- Have your child pull up along furniture and step along, “cruising” on his own.
- Pots, pans, mixing bowls, and spoons make economical entertainment.
- Demonstrate one step toys, i.e., 1 piece form board, busy box, peg board.
- Present “pull” toys and demonstrate pulling the string to retrieve the toy.
- Encourage your child to imitate all kinds of movement (funny faces, hand clapping, waving).
- Name familiar toys for your child, point to them, then let him hold or touch them.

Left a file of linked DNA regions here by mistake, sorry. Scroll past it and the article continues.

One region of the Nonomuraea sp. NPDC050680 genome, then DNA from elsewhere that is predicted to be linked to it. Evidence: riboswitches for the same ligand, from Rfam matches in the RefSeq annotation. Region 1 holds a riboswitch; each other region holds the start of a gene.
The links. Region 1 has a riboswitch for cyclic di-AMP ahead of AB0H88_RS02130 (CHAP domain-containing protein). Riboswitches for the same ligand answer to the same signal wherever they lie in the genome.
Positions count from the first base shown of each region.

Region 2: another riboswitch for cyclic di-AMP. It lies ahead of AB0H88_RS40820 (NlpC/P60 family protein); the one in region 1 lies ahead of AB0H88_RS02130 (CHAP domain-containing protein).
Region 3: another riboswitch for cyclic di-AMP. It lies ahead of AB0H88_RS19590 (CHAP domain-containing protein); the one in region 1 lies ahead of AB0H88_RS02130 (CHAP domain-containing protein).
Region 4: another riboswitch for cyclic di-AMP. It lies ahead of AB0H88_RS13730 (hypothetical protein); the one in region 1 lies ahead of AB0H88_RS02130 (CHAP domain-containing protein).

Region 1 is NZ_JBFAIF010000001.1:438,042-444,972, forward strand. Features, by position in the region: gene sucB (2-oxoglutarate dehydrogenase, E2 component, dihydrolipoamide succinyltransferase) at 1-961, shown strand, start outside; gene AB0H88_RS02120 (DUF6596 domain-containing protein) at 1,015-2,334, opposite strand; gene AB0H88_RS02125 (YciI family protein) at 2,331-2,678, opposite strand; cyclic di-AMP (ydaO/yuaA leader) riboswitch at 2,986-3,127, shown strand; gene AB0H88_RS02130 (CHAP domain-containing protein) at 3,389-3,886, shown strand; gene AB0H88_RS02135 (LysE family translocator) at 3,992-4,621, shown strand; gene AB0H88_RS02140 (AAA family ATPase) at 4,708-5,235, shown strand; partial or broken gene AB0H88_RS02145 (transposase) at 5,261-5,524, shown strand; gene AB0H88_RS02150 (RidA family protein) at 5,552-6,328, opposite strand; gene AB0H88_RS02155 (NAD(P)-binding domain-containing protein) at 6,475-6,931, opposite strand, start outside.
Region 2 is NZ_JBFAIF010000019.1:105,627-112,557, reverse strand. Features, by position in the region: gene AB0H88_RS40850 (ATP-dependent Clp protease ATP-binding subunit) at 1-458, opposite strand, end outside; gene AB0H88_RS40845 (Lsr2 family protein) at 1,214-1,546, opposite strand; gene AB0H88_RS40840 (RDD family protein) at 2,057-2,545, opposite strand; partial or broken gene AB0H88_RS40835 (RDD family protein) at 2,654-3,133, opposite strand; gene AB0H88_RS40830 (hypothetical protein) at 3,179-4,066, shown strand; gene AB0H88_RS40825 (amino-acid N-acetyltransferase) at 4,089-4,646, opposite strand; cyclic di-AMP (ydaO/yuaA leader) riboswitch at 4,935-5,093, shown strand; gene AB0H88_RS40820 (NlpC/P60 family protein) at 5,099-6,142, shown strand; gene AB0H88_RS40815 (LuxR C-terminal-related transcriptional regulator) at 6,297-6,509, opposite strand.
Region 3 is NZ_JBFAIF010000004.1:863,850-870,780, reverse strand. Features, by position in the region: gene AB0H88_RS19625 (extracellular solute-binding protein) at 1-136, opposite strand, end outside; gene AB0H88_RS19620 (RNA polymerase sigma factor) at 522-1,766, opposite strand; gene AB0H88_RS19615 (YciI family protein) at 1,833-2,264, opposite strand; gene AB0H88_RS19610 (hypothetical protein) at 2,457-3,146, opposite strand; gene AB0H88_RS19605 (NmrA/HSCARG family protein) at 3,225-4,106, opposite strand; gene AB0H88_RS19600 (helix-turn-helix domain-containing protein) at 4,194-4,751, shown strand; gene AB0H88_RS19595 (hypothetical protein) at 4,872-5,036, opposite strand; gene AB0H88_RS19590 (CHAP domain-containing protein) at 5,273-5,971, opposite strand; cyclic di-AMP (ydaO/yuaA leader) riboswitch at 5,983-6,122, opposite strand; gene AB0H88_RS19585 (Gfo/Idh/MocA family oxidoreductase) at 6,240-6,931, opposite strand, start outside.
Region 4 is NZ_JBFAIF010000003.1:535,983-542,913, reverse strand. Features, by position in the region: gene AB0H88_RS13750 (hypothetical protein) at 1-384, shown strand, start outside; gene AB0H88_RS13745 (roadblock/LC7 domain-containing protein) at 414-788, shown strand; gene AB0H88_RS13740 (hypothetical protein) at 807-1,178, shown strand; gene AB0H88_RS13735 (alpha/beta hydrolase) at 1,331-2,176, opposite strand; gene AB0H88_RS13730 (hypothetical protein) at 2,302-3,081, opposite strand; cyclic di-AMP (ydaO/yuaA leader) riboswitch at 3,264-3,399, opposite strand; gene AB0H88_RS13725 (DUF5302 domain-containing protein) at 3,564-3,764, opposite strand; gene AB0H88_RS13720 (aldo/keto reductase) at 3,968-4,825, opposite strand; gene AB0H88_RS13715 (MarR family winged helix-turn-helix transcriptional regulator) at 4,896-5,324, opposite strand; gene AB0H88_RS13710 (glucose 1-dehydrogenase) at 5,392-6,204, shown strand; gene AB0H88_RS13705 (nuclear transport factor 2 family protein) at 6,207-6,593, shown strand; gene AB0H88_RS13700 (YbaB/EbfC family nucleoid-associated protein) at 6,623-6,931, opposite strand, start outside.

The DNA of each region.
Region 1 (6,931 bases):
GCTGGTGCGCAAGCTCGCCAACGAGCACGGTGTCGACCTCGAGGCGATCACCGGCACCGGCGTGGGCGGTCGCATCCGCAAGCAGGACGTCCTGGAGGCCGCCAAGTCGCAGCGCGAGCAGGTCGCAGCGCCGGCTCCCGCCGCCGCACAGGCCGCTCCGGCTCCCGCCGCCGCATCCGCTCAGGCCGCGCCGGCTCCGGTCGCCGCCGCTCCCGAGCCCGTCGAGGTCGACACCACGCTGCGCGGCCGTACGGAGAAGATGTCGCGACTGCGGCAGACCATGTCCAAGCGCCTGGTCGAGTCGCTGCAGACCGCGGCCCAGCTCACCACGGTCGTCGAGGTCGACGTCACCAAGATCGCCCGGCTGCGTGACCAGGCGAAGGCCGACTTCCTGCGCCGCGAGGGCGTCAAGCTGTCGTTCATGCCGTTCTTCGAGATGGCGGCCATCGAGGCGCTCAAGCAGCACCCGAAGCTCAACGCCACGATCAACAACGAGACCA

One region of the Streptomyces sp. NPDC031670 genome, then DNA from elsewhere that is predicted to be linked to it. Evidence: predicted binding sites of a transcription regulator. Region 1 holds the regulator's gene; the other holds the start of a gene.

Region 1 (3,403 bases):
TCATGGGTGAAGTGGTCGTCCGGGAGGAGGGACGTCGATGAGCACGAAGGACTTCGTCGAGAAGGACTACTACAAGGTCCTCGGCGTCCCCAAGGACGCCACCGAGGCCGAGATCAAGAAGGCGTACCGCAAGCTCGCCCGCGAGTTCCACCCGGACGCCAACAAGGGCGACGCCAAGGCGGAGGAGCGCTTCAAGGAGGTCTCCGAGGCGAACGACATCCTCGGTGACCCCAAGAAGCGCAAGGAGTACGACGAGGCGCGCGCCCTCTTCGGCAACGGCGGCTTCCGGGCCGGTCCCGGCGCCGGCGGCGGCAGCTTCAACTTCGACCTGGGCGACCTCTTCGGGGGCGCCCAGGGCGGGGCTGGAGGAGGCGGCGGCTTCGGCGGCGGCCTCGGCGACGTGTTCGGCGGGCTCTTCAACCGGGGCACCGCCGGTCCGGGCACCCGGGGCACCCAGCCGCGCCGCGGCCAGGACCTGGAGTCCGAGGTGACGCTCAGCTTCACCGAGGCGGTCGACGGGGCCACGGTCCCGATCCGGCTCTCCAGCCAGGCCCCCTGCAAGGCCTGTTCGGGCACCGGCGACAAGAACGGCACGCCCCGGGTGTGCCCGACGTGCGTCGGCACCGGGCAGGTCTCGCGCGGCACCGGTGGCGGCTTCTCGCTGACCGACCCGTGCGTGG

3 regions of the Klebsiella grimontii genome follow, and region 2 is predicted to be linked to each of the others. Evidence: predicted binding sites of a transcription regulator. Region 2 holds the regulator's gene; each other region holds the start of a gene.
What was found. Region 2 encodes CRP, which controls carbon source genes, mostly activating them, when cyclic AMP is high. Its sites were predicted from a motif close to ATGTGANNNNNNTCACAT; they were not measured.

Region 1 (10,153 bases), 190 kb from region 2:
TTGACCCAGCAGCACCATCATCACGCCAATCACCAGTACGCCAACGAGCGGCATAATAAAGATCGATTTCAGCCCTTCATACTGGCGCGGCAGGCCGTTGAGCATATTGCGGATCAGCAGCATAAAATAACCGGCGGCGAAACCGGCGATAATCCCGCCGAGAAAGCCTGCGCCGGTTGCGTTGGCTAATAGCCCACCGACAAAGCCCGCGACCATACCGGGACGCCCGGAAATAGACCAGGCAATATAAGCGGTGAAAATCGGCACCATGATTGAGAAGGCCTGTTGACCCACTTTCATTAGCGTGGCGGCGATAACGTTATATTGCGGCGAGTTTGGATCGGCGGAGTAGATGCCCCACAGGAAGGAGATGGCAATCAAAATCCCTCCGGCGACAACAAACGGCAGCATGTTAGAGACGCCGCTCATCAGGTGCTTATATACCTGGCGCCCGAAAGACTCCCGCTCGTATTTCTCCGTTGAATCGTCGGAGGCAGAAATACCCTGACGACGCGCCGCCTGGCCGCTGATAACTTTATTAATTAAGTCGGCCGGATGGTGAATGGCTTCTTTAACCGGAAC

- Have your child point to familiar objects.
- Encourage gestural language such as waving “bye-bye” and “hi,” or shaking head “no” or “yes.”
- Provide your child with the opportunity to begin making choices by presenting him with 2 toys from which to select.
Remember: The best way for your child to learn is by playing with him. Decide on what behaviors and activities you want to increase and then encourage them through play. Children do tire often and, if this happens, stop the activity before he begins to lose interest. Children of all ages become bored with activities so be prepared to change the game often.